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E-commerce is here, and it’s growing. Data from a 2016 Pew Research study reveals that around 80% of American consumers have now made a purchase of some kind online: a massive surge, at least compared to the year 2000’s meager e-buyer rate of 22%. It’s little shock that in the dawn of a digital awakening, millions of shoppers now choose to browse the cyber marketplace from the comfort of a connected device, swapping (like so many other traditionally physical activities) the in-store experience for the convenience touted by the online shopping scene.

But is the virtual marketplace really what today’s consumers prefer? And considering current consumer attitudes, can e-commerce really be considered a feasible future alternative to the advantages offered by purchasing in person?

Surely enough, the answer is somewhat less than the resounding “yes” one might expect from today’s ultra-connected, never offline culture. A recent study by A.T. Kearney reveals that not only do over 90% of all retail sales still occur in a store, but across all age groups and retail categories, an average 70% of consumers prefer to make purchases in person.

Even more astoundingly, when it came to preferences by age, teens were listed among the most enthusiastic advocates of in-person shopping, outranked only by the understandably traditionalist senior and baby boomer brackets. A.T Kearney’s findings are corroborated by Pew data, which states that even among online shoppers, 65% would rather buy in-store, given the choice.

Shopping In Malls Popularity

These results make sense considering the fact that for most people, making a physical purchase is more than just an exercise in consumerism. There is a certain intrinsic value to planning and taking a trip to the shopping centre; traveling to a mall requires effort and time, sure, but these small sacrifices are compensated by a primal reward, the instinctual pleasure derived from checking off a successful task in full, leaving a transaction carrying exactly what you came for, when you came for it.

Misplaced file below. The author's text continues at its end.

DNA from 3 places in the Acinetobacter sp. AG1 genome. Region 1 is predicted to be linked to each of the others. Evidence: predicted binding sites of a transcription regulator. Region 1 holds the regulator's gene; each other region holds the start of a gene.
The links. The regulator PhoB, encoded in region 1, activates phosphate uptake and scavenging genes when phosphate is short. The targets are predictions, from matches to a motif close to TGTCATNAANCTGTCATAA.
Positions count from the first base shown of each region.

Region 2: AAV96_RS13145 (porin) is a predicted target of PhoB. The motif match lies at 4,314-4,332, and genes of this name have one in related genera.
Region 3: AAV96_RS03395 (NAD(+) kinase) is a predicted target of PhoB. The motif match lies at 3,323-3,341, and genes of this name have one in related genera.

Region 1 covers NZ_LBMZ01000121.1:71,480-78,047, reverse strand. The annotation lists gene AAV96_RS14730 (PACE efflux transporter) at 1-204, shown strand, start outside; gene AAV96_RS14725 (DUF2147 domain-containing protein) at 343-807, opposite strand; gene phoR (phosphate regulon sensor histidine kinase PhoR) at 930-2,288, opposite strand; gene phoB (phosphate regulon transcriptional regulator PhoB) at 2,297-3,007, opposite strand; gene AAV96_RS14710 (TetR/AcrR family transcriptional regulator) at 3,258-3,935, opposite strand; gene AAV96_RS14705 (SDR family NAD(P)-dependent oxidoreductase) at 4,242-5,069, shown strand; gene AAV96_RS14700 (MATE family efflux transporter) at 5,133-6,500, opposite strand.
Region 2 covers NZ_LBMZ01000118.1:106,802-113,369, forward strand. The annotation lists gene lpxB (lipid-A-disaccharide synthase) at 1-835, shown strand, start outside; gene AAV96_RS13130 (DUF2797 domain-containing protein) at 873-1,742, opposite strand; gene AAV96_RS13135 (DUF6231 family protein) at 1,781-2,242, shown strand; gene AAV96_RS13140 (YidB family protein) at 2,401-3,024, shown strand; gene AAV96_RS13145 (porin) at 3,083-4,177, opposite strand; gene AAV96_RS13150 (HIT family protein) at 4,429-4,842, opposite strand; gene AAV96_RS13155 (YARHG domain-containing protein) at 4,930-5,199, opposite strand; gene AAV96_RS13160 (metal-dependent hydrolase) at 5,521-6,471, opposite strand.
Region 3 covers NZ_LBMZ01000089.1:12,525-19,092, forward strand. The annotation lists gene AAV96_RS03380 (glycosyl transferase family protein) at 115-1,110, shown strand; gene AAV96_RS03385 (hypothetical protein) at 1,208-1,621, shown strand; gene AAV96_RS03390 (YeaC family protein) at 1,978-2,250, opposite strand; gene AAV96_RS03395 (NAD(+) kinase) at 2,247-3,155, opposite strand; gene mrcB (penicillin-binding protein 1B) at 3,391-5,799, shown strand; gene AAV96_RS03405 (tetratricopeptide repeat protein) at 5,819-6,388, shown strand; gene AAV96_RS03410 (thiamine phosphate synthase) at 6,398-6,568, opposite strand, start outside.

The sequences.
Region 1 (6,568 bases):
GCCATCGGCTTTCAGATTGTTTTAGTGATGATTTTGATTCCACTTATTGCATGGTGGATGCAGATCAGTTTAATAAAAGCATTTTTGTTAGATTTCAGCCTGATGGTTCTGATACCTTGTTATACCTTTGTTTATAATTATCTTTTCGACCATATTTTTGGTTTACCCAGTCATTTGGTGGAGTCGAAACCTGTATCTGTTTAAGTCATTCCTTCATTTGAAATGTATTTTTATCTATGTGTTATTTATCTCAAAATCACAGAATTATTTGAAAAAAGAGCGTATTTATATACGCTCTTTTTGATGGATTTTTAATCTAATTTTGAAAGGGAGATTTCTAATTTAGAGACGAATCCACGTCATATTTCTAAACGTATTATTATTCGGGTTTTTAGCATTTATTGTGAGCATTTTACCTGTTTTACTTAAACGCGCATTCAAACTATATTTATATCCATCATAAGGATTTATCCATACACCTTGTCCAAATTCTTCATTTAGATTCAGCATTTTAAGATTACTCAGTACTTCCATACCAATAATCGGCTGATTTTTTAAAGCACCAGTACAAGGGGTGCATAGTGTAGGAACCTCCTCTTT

In fact, according to a study by WD Partners, almost 80% of participants agreed that instant gratification is central to the allure of in-store shopping. Another 75% stated an additional perk of physical shopping is the personal, face-to-face connection felt when browsing the shelves alongside friends and family, or engaging in on-the-spot customer service and checkout.

No one can deny that e-commerce offers a degree of easy navigation and convenience of access however, it lacks a certain personal touch; the deeper, endearing, somewhat unexplainable human quality which nonetheless explains in large part the enduring popularity of shopping in person, even amid the internet age.